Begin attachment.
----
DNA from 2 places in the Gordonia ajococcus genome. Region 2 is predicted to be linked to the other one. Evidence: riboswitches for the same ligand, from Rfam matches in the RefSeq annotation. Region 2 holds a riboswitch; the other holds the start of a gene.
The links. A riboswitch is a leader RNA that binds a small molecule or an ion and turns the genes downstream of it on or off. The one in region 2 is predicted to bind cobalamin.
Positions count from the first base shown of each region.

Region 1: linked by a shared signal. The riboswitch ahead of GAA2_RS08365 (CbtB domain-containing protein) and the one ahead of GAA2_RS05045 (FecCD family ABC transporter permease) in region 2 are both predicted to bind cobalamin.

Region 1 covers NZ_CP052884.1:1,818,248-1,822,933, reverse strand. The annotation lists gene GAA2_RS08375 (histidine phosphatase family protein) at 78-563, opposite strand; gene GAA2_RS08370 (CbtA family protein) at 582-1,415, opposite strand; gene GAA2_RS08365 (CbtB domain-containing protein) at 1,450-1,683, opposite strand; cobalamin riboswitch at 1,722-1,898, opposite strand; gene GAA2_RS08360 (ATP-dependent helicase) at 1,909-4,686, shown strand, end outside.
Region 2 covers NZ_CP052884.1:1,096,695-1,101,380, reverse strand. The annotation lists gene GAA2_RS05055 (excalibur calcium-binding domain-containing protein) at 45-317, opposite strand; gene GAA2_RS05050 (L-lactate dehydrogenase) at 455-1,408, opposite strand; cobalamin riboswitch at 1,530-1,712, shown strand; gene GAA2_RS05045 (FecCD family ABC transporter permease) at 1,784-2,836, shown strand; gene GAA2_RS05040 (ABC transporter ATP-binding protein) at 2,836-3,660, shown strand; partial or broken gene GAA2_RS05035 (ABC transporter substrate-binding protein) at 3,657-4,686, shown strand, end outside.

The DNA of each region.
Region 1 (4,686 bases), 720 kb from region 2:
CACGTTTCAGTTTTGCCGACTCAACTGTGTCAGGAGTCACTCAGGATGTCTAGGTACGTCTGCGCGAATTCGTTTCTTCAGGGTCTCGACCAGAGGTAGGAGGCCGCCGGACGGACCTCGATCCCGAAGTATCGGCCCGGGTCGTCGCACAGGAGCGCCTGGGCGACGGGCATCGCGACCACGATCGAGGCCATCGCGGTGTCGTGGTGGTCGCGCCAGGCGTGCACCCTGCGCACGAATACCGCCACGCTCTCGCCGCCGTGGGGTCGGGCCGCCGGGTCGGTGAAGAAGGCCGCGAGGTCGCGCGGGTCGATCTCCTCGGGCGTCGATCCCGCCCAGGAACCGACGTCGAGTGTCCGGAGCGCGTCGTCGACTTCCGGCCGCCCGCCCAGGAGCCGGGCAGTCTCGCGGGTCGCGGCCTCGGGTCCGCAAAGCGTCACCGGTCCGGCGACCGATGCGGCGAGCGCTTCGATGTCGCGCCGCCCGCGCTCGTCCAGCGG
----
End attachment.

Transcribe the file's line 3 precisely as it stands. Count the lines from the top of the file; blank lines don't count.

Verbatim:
Positions count from the first base shown of each region.